What I love about Trudy and the Romance is how successfully they translated the ‘50s doo-wop melodies into the modern era, mixing it in with punk rock soundscapes that give it a unique but familiar spin. They describe it as “50s mutant pop” and that description fits flawlessly. This Liverpool-based band has been making dance anthems and boogie inducing music since 2015 with an EP releasing back in 2016. Since then it has been radio silence for the band, but 2019 is the year of dreams as evidenced with their release of “The Original Doo-Wop Spacemen.”
The synchronized guitar riffs have an undeniably punk sound with each strum, and then it’s surrounded by ‘50s jingles that provide the track with those signature mutant doo-wop sounds. Soon after, lead vocalist Oliver Taylor begins with his warbly yet suave voice that, almost inexplicably, scratches this itch that you never knew existed. It’s fun, it’s charming, and when the back-up vocals support it at the halfway point, it’s also enchanting. There’s an intoxicating quality to their music, always making you move or sway, and if track provides us with an indication of what the album will sound like, we’re all in for a damn good time.
:: “Love Is Coal” – To Kill a King ::
Ditta Demeter, Cambridge, UK
This year I promised myself I’d make an effort to change things up as much as possible when it came to music. No more settling into patterns, no more listening to the exact same record for weeks on end – not because that’s inherently bad, simply just so I’d get to explore as much fresh and exciting talent as possible. Although this musical horizon-broadening journey has been really fun and has lead me to a whole bunch of interesting discoveries, I’ve had to realize that that unique emotional bond that connects me to absolute favorites, new and old, is in fact quite hard to come by: not a lot of tracks will give you that elusive spark of joy (a la Marie Kondo).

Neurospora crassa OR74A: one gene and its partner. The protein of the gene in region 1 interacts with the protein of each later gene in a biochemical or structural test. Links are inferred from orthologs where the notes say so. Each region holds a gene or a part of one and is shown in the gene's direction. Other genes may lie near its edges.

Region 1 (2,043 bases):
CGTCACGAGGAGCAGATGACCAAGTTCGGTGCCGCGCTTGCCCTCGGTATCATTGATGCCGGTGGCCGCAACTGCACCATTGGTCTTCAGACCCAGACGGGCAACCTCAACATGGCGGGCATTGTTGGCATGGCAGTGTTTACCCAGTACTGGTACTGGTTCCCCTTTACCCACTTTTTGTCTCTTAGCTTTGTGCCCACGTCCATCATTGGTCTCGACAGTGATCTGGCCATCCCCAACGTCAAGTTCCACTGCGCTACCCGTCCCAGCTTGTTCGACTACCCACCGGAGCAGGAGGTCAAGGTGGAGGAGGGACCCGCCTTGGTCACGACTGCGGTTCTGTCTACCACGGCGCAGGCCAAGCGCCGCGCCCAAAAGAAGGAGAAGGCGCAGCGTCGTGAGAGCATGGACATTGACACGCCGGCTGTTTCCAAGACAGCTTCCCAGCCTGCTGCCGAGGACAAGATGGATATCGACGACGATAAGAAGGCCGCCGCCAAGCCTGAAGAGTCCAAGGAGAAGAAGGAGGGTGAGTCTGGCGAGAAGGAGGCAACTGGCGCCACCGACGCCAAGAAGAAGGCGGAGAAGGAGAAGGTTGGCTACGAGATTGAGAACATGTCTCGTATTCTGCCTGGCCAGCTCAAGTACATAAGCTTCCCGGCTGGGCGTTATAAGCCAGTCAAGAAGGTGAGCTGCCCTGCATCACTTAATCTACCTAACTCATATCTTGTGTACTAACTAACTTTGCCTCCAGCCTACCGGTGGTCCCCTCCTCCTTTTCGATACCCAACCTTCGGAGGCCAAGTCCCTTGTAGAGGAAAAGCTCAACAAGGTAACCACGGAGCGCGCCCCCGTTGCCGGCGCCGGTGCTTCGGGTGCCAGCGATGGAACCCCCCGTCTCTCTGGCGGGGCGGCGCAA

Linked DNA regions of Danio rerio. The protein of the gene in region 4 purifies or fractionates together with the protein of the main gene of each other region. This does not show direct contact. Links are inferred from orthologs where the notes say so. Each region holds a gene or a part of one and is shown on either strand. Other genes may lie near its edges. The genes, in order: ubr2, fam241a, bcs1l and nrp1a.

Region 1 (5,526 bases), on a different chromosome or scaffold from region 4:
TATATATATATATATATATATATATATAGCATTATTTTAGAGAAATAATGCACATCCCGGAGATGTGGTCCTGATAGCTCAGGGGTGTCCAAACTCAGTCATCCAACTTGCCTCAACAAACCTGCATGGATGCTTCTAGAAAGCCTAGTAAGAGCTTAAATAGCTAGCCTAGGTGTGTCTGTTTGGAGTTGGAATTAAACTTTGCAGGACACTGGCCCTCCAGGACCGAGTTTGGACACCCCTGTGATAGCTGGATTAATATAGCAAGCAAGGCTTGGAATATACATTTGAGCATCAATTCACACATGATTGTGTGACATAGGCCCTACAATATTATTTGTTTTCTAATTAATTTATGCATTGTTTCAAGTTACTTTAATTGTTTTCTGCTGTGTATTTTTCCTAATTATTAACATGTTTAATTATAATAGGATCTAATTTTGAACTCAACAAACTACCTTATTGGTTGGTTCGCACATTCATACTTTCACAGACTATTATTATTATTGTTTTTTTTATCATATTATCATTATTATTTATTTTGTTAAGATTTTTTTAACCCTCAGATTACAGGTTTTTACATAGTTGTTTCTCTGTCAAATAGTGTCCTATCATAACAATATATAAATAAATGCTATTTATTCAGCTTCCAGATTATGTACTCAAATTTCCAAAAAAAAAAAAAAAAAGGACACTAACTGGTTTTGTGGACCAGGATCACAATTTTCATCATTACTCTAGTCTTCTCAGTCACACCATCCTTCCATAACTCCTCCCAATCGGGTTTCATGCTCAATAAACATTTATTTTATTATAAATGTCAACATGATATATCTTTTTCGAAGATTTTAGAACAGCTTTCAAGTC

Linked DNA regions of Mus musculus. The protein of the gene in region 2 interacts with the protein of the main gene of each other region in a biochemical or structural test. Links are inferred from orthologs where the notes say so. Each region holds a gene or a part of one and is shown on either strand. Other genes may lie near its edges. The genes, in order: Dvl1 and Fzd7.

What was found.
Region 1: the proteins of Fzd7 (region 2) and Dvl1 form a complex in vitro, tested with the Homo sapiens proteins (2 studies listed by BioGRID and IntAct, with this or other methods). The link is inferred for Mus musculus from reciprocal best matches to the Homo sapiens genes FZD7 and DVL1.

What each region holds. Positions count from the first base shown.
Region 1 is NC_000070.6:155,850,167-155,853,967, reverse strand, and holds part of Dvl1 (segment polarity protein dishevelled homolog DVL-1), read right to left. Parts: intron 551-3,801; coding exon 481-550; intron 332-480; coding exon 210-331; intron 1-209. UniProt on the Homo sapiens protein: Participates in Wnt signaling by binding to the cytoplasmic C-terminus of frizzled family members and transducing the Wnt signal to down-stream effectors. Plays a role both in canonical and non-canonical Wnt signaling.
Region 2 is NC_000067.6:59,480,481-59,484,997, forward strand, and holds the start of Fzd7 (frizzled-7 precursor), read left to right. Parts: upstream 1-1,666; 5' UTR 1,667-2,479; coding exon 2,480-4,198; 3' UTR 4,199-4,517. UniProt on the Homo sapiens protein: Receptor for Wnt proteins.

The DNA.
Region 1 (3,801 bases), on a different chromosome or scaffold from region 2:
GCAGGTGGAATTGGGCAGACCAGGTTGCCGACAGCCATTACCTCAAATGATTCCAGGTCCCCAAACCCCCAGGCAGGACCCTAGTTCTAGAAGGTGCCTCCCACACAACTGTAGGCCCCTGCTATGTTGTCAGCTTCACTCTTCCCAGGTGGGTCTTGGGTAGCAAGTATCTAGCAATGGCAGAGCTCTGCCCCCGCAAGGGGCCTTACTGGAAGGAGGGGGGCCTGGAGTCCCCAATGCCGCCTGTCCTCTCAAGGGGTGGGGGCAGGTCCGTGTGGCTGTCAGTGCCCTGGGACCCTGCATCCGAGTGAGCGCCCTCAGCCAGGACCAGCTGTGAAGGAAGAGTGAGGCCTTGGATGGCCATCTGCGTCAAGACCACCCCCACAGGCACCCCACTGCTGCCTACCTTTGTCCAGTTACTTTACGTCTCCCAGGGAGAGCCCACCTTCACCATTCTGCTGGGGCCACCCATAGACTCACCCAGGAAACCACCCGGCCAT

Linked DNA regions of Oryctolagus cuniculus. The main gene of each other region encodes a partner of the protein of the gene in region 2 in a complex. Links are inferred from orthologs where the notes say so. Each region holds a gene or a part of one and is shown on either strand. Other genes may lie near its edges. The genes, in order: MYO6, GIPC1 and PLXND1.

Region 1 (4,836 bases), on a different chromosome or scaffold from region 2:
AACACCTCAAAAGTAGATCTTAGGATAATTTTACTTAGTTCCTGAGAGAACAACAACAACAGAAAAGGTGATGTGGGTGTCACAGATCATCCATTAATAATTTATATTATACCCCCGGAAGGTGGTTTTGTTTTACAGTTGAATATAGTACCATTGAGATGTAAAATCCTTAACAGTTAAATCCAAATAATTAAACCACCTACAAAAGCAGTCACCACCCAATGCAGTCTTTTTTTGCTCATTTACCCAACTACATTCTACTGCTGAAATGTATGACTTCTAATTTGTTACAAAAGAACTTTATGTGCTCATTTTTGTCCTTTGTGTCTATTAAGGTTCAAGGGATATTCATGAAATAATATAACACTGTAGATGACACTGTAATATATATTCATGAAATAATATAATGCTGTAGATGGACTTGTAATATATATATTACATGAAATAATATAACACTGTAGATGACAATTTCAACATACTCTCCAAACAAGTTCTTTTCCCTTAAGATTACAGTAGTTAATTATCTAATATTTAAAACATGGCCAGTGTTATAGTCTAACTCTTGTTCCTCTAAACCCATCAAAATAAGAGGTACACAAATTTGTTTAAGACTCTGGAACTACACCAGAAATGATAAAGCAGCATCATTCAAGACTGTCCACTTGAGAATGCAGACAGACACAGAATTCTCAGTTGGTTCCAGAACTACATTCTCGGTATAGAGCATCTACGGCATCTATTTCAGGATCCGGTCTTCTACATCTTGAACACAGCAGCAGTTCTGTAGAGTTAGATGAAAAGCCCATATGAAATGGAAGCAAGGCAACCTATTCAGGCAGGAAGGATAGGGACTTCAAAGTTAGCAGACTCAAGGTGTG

To Kill a King’s beautiful two-part ballad “Love Is Coal” was one of these rare treasures this week. Sound and lyrics align perfectly in this precious piece: there’s a hazy warmth to the soft, melodic guitars and the tenderly imperfect vocal delivery that makes you feel like you’re sitting by the fireplace, in the arms of somebody you love.
And we’ll bear these marks as reminders
With the dirt on our clothes as you find us
We two miners and love is not like diamonds
Love is coal to keep you warm
The band don’t stop here: the song gently progresses into a second, much more upbeat “chapter” that adds depth to both the notion of love and the music itself. Complex and affectionate, “Love is Coal” is a true pearl of a track and has quickly come to have a very special place in my heart.
:: Season One, Episodes 1-6 – Clear Eyes Fanzine ::
Jimmy Crowley, New York
Clear Eyes Fanzine’s EP Season One, Episodes 1-6 had a higher barrier for entry for me since it’s songs based on the first six episodes of Friday Night Lights, which I never really intended on watching. Now that I’ve started the series, I was hooked, and these songs from emo vets Ace Enders and Dan Campbell really capture the mood of the show. Enders’ tracks are swelling post-rock that’s reminiscent of the Explosions in the Sky songs that orchestrate so much of the show. Campbell channels the folk-rock aspects of his Aaron West side project. It’s a fun complimentary piece of fan art for people that enjoy the show.